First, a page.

1. Long waiting times and inconsistencies in time frames according to which protection orders are dealt with across the various courts which are linked to insufficient capacity.
  • The majority of courts do not have a proper filing systems and spaces. This was evidenced by files scattered on the floor at Mamelodi, Pretoria, Palm Ridge, Vereeniging, Johannesburg, Bellville and files kept in Police cells at Ga-Rankuwa. This is in contravention of Part V(10)(1)(a) and (b) of the National Archives of South Africa Regulations, which requires that the Head of government body shall ensure that all records receive appropriate physical care and are protected by appropriate security measures. The impact of improper records keeping by the courts has a negative impact on efficient service delivery and unreasonable delays when court user’s records cannot be located or retrieved, matters may have to be postponed or interim protection orders may not be confirmed when court files cannot be located.
  • There are no consistent timelines in the application and issuing of interim protection orders which is required to assist victims of domestic violence. Some courts were dealing with protection order matters on a daily basis and other courts set aside one day in a week to deal with applications for protection orders. This is contrary to section 5(1) of the Domestic Vioence Act which requires the court to consider an application that is submitted to it as soon as is reasonably possible and prejudices the victim/applicants as it may expose them to further violence/death if protection order applications are not dealt with timeously.
  • There is a lack of communication with applicants/court users in their language of choice and a lack of sufficient interpreters. The brochures were in English only, making it difficult for applicants/court users to understand the content of available material/advice and to complete the complex application form. This is in conflict with the provisions of Regulation 8(1)(a) of the Domestic Violence Regulations, which provides that if a complainant is not represented by a legal practitioner the Clerk of the court must, before the complainant applies for a protection order, hand to the complainant a written notice which contains the information provided for in Form 8 of the Annexure, which must be in one of the official languages of the Complainant. The inability by DOJ&CD to provide complainants/court users with forms that are user friendly and available in a language of their choice, limits court user’s rights to access to justice and violates Batho Pele principle 4 relating to “Access” which stipulates that all citizens should have equal access to the services to which they are entitled.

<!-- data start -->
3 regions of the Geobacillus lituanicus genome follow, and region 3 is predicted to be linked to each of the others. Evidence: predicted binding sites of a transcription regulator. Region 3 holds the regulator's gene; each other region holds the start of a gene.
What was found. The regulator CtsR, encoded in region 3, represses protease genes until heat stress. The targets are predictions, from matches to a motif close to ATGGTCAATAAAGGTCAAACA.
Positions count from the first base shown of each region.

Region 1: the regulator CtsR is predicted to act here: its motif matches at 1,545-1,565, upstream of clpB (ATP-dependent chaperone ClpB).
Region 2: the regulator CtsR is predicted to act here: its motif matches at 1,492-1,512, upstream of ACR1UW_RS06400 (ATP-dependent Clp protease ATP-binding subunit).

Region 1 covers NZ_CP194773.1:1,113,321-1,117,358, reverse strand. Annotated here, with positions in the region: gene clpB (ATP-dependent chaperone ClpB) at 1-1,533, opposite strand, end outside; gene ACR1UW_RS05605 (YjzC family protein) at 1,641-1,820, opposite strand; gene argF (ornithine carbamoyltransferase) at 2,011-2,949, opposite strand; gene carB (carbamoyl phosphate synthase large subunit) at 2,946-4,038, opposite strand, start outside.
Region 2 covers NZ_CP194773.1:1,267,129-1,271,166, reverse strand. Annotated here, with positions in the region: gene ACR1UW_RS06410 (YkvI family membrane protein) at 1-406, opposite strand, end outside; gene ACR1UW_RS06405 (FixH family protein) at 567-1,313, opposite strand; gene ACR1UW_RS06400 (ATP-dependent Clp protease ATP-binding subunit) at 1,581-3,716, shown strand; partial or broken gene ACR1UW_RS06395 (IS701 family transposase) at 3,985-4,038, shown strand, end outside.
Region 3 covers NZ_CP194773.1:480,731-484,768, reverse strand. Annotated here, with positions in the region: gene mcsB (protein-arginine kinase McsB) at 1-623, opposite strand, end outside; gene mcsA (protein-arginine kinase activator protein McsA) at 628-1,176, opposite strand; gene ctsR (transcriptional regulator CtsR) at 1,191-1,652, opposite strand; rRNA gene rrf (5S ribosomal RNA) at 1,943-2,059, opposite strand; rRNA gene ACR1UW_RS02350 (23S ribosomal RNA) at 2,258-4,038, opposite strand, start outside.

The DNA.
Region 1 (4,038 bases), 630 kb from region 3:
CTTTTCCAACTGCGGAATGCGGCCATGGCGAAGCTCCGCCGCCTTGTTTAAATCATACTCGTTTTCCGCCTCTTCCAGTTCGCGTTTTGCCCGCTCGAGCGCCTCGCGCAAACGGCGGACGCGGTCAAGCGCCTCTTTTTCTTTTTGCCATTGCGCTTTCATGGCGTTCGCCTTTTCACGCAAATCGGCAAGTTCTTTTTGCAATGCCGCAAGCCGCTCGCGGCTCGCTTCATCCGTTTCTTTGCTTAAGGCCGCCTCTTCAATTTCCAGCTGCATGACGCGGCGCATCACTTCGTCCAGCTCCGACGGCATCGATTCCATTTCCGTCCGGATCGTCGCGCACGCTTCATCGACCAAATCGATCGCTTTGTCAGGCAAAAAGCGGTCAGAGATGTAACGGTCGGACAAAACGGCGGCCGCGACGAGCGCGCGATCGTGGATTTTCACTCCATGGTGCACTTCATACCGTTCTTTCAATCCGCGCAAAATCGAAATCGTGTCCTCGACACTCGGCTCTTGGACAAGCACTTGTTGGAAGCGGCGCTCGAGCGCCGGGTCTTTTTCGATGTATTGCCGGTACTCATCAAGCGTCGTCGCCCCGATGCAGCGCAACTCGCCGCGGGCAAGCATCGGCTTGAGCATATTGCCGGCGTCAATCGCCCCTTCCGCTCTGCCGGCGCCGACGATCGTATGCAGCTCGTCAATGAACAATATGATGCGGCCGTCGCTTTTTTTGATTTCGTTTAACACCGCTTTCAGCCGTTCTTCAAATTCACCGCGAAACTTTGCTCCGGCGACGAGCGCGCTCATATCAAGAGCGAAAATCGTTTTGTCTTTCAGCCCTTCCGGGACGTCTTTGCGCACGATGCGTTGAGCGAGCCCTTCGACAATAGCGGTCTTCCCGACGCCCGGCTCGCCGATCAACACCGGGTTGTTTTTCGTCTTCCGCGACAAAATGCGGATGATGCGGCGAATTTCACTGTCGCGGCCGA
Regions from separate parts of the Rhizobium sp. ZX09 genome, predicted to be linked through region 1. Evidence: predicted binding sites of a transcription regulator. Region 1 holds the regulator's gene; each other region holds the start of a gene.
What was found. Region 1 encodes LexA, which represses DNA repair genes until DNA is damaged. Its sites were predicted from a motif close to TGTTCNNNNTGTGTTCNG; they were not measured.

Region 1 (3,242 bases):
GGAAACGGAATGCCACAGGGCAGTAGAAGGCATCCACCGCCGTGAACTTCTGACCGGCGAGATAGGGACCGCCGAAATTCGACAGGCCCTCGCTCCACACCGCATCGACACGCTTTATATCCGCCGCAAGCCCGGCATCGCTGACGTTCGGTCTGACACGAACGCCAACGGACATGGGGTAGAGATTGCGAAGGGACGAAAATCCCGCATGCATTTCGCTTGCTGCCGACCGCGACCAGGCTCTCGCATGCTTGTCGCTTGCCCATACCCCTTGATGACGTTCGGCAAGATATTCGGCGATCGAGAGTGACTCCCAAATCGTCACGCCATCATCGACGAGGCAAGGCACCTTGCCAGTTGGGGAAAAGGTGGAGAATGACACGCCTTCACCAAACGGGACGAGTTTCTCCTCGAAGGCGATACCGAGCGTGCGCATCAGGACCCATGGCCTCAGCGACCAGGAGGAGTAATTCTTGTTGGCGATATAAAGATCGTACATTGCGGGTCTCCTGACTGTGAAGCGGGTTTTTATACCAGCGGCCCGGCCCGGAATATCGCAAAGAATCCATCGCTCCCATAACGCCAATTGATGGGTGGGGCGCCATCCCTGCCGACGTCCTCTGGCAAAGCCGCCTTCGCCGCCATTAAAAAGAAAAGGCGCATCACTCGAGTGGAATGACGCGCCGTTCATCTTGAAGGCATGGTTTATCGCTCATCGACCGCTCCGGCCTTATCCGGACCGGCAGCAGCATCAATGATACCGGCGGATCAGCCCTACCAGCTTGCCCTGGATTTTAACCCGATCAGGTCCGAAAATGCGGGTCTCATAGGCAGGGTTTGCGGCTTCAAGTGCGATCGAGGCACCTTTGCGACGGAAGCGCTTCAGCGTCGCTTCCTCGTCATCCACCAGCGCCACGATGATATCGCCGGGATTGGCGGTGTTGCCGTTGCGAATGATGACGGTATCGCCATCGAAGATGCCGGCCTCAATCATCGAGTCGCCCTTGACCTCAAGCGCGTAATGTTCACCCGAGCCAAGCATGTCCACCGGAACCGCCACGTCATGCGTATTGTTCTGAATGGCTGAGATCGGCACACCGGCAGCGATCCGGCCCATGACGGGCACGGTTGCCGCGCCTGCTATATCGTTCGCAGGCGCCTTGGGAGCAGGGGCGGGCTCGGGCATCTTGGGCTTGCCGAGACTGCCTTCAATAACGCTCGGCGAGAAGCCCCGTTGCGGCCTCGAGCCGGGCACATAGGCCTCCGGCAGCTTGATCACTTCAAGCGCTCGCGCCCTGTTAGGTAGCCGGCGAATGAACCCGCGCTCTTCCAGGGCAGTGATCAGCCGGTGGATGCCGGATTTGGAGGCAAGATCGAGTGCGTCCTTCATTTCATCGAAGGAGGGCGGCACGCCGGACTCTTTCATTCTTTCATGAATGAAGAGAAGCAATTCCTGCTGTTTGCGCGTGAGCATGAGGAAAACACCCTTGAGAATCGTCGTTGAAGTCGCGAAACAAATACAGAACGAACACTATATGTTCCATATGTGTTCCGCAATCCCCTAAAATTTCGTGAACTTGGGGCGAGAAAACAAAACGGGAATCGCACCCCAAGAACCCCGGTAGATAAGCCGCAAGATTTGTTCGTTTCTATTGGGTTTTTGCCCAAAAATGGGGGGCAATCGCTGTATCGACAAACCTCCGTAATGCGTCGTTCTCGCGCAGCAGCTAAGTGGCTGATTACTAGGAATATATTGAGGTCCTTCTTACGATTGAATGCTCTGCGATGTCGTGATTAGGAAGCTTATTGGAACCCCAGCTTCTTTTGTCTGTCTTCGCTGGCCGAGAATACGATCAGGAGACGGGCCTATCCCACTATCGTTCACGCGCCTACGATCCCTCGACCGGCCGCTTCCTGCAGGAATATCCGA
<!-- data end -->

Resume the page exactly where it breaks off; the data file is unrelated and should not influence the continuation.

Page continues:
• The conduct of the DOJ&CD accordingly constitutes maladministration in terms of section 6(4)(a)(i) of the Public Protector Act and improper conduct as envisaged in section 182(1) of the Constitution.

The Public Protector is empowered in terms of section 182(1)(c) of the Constitution to take appropriate remedial action to redress the conduct referred to in this report upon finalisation of an investigation where adverse findings are made.